be seen that unless safety catch 40 is prevented somehow from engaging within notch 49, plunger 18 cannot be advanced. This is shown in FIGURE 6 which shows plunger and safety catch in solid lines in their position when the
5 plunger is fully retracted, and in dotted lines in their locked position. However, if a generally spherically hormone pellet 50 is in place at the intersection of conduits 26 and 30, as shown in FIGURE 7, then as plunger 18 is advanced, it pushes pellet 50 ahead of it, causing the
10 pellet to cam safety catch 40 back into slits 35 and 37 so that click point 43 does not engage notch 49; under these circumstances, plunger 18 may be advanced freely to push pellet 50 completely through needle 27. As is evident from the drawings, the half-shells of body portion 11
lg are provided with studs 51 in dextral half-shell 14 and matching recesses (not shown) in sinistral half-shell 13 to maintain proper positioning of the parts, and are held together by machine screws 52 threaded into screwholes 53.
2o While a container of hormone pellets is attached in inverted position to plastic tube 32, it will be evident that the pellets will pass by gravity into tube 32 and thence through conduit 30 to its intersection with conduit 26, and each time the trigger 15 is squeezed into grip 12, the
2g plunger 18 will advance, pushing a pellet ahead of it which cams safety catch 40 away from plunger 18 so that the plunger is free to move through conduit 26 and needle 27 ejecting the pellet. When the last pellet has been expelled, safety catch 40 engages and locks in the notch
30 49 of plunger 18 after it has been advanced slightly, locking plunger 18 against further motion, and alerting the operator to the fact that a new supply of hormone pellets needs to be attached to the implanter.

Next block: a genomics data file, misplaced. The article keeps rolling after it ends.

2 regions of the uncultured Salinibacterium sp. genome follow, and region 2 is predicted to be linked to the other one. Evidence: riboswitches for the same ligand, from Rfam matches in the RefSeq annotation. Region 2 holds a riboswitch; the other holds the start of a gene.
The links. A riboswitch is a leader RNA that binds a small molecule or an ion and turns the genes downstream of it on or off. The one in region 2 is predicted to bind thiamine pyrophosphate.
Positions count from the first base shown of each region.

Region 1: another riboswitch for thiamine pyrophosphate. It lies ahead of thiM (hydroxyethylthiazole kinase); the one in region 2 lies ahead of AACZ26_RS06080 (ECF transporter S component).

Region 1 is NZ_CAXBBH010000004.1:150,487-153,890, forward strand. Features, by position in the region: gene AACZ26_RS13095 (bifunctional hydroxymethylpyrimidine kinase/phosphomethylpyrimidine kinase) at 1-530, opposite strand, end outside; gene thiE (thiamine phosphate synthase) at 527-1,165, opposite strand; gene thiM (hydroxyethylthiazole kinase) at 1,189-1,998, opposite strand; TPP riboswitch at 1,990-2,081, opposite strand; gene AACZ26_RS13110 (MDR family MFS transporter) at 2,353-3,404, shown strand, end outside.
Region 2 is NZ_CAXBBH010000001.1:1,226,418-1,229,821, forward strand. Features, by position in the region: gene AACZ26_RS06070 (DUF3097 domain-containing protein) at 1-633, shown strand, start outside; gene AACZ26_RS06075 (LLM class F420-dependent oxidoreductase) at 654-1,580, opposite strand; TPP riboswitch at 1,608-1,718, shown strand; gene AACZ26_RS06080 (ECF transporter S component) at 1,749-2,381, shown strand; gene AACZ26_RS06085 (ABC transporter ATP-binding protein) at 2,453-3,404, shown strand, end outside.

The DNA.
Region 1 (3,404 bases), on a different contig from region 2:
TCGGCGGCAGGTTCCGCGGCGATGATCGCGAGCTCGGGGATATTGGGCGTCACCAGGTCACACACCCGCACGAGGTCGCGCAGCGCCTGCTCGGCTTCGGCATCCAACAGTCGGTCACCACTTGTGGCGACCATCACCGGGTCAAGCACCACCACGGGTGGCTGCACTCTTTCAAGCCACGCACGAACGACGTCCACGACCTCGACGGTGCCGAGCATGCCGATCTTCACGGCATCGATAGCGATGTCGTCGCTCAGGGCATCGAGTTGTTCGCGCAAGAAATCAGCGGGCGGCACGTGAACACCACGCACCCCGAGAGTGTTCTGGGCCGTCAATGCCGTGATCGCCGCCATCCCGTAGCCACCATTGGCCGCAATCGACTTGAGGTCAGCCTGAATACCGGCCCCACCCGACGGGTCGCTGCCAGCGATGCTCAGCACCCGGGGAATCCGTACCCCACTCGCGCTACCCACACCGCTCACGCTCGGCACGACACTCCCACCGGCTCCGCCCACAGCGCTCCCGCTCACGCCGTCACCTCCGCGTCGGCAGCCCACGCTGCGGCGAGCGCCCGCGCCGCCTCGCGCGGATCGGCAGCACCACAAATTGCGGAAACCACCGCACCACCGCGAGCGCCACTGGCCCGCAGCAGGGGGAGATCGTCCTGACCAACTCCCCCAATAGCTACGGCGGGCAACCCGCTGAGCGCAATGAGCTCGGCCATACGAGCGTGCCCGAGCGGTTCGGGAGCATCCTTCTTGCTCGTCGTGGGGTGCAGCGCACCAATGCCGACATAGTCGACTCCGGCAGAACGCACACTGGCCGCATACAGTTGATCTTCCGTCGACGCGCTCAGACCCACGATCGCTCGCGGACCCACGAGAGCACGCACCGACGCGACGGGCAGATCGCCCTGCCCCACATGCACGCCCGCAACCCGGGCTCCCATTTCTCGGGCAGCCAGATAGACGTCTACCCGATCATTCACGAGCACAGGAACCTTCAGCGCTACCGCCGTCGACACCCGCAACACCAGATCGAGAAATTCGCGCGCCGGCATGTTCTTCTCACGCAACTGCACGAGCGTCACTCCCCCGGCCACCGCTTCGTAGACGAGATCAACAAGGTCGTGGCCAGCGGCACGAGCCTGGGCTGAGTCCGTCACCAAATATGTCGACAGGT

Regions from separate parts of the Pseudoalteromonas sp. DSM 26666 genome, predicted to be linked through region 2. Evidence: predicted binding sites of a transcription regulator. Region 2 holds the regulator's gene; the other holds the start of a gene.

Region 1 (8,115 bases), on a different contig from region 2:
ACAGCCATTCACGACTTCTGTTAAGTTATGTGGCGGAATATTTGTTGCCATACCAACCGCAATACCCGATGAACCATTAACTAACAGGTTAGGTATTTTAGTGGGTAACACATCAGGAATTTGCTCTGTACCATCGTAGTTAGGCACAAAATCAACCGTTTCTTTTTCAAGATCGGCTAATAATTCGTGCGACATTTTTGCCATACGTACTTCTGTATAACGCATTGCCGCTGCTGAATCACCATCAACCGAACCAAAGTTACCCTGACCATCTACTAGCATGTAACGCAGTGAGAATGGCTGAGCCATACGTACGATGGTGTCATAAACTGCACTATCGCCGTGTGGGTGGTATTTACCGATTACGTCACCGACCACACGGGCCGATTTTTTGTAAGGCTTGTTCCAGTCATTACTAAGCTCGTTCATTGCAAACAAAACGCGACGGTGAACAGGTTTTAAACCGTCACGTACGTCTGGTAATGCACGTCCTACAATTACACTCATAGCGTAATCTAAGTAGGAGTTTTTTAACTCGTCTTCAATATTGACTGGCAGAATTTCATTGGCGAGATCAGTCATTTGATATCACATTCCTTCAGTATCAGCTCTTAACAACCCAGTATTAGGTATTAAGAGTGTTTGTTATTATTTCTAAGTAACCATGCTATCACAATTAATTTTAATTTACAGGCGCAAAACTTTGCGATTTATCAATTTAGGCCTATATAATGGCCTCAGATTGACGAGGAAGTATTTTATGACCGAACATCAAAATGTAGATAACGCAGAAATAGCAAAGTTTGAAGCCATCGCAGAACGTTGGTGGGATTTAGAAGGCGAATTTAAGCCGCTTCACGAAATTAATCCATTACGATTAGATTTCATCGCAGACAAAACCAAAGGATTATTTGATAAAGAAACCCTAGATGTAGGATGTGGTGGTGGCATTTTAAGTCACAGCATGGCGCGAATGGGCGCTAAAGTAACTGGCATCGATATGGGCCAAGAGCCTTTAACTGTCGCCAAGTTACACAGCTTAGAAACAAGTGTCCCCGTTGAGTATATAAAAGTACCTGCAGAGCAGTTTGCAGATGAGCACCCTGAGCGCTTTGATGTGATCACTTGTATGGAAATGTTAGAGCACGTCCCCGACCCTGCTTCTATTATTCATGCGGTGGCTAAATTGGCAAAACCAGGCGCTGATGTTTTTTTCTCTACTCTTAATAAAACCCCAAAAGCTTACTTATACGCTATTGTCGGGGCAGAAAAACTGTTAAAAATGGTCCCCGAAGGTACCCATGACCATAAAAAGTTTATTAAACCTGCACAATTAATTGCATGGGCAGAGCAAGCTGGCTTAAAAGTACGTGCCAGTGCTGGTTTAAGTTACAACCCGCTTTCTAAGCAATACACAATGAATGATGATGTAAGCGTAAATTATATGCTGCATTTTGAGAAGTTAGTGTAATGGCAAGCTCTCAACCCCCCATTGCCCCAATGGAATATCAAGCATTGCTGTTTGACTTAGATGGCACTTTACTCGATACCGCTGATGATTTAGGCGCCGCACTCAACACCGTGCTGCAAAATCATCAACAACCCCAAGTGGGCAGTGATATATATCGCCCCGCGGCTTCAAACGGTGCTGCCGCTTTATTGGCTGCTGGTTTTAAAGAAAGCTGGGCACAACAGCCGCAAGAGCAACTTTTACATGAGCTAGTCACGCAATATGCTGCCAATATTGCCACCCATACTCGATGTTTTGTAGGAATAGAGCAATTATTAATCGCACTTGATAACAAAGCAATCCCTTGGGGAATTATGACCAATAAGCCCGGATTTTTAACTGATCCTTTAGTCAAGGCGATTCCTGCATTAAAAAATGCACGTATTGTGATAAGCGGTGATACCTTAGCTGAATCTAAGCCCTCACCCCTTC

The pellet implanter of this invention is extremely con
35 venient for use in implanting hormone pellets into the necks of poultry or into the ears of cattle or other large meat animals. The operator can be certain that one pellet will be implanted each time the trigger is squeezed, and is notified of the exhaustion of the pellet supply by its
40 being impossible then to squeeze the trigger. Also, by means of the sight-hole 33, it is possible to determine by visual inspection whether or not a pellet is in position for implanting.
Although the foregoing invention has been described
d5 in some detail by way of illustration and example for purposes of clarity of understanding, it is to be understood that certain changes and modifications may be practised within the spirit of the invention and the scope of the appended claims.
50 What is claimed is:
1. A pellet implanter comprising, in combination, a body member, a hollow injection needle mounted on said body member and extending forwardly therefrom, a pellet-conveying conduit in alignment with said hollow
55 needle and extending rearwardly therefrom into said body member, a second pellet-conveying conduit within said body intersecting said first pellet-conveying conduit and extending at an angle thereto, means for introducing pellets into said second conduit from a pellet magazine,
g0 a plunger maintained in alignment with said needle and said first pellet-conveying conduit, said plunger being adapted for reciprocating motion through said first conduit and said needle whereby to eject pellets therethrough, the forward end of said plunger being contained within
65 said first conduit when in its retracted position and reaching to the proximal side of said intersecting second conduit, hand-operable means for moving said plunger forward to advance a pellet completely through said needle, catch means retractably spring-urged into said first con
70 duit and a capable, when in its spring-advanced position, of defining within said conduit a pellet-receiving space immediately forward of the distal end of said plunger when in its retracted position capable of containing a single pellet, said catch means being adapted, when in its
75 advanced position, to obstruct advance of said pellet into